Just two years ago, U.S. farmers couldn’t keep up with consumer demand for organic milk. Now, production has outpaced the need.

An organic milk surplus of 50 million gallons is anticipated for 2017, according to the most recent USDA Organic Dairy Market News report. This means some organic milk will be sold on the conventional market at conventional prices.

The demand for organic dairy is still there. Organic milk made up 5.2 percent of all fluid milk sales last year, which was more than double its 1.9 percent share from a decade earlier.

It is this growing demand that helped push the organic milk price upward. Through November 2016, the average pay price was more than $36 per hundredweight, almost $20 more per hundredweight than conventional prices.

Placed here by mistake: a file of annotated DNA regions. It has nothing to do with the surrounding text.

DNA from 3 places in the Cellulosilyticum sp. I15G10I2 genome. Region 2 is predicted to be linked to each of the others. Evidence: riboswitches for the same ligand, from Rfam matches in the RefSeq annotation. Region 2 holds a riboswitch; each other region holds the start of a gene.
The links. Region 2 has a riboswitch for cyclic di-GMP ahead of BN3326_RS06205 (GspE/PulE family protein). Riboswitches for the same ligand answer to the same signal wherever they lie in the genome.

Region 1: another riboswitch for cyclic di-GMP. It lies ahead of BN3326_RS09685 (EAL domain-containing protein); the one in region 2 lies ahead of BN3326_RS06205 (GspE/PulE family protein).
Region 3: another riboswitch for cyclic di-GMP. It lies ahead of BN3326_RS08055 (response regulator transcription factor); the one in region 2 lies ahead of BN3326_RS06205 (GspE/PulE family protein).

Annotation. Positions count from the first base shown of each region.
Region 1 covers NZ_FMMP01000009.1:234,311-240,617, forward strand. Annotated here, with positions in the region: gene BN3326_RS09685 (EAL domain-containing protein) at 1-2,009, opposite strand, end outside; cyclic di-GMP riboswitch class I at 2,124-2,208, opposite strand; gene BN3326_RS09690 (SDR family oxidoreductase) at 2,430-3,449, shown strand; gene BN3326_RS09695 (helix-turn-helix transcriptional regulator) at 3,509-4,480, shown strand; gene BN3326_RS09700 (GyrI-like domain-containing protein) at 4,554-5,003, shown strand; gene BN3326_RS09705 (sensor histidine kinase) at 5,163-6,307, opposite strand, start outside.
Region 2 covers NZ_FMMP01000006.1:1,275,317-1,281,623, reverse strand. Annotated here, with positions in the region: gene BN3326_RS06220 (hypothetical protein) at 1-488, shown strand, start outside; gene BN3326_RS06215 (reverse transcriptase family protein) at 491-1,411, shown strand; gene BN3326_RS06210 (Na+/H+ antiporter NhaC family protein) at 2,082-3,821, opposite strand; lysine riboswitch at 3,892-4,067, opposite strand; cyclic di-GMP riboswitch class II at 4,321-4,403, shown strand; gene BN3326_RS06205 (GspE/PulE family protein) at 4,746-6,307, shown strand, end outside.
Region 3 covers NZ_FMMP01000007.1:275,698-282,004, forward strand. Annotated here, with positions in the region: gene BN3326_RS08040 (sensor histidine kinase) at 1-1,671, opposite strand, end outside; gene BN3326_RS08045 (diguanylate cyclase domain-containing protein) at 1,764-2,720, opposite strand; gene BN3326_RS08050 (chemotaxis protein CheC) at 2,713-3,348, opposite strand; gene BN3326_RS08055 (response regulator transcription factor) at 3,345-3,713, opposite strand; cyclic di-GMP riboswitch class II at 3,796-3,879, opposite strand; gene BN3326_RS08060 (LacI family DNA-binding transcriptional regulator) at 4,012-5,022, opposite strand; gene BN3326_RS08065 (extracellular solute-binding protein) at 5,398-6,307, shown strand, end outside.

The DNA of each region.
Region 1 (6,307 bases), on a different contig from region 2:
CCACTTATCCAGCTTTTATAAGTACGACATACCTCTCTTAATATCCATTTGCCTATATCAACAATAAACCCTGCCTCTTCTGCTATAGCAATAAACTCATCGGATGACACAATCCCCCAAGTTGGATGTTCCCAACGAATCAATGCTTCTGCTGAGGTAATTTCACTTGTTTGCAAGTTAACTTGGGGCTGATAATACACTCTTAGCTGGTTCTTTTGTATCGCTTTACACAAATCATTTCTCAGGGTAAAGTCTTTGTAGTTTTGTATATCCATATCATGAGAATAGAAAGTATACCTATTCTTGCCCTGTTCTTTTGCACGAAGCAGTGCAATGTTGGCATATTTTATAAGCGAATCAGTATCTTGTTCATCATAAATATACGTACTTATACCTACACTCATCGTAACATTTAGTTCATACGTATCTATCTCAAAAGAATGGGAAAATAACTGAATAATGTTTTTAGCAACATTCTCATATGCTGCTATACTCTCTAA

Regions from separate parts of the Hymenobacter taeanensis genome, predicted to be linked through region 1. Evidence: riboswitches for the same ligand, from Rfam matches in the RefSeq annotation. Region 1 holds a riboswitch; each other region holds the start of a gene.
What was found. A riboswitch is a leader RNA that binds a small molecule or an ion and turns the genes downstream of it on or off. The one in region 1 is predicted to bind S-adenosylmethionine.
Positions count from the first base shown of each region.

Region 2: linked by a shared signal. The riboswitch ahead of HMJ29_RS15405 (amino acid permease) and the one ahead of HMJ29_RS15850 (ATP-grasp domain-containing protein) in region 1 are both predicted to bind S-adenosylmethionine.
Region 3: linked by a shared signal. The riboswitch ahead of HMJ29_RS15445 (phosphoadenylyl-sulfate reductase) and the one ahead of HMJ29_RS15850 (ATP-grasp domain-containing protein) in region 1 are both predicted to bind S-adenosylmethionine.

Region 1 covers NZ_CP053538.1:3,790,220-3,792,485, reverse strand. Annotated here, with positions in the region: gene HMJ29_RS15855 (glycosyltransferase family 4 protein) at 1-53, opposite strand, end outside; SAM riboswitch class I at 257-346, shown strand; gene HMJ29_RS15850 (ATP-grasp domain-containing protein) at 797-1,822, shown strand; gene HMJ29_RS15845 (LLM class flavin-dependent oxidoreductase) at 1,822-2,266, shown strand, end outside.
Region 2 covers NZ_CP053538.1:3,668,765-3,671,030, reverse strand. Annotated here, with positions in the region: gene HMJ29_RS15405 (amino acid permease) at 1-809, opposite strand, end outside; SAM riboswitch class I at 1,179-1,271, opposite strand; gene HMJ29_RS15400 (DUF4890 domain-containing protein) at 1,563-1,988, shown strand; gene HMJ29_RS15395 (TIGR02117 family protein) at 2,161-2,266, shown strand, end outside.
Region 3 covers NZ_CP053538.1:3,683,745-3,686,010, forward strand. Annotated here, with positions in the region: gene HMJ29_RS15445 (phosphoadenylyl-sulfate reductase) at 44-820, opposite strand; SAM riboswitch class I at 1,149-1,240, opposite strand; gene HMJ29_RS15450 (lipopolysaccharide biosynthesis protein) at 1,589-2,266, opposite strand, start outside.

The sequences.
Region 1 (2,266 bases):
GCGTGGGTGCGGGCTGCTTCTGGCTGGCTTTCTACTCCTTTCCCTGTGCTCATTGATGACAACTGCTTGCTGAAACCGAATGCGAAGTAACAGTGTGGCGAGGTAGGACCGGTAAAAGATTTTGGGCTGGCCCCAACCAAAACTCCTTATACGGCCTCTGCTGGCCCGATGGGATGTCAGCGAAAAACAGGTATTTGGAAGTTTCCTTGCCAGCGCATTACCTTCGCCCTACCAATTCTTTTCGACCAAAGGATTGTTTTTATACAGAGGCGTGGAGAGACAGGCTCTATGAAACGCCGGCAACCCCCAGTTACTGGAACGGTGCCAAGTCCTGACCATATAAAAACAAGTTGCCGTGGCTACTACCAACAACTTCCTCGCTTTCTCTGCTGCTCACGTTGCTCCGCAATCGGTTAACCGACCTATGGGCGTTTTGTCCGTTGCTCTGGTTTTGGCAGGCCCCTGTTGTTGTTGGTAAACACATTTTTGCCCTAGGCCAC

Meanwhile, additional milk on the organic market has brought down retail prices. Last year, a gallon of organic milk averaged $6.99. The current average price is $5.82 per gallon.

Demand for organic foods, including dairy, is expected to continue expanding. Further down the road, this surplus of organic milk is likely to be eaten up as new processing plants and sales outlets are developed to meet future need. In the short term, though, the organic milk market is overflowing. This may stall organic dairy growth and force some processors and dairy producers to take conventional prices for their niche product.

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(c) Hoard's Dairyman Intel 2017
May 15, 2017

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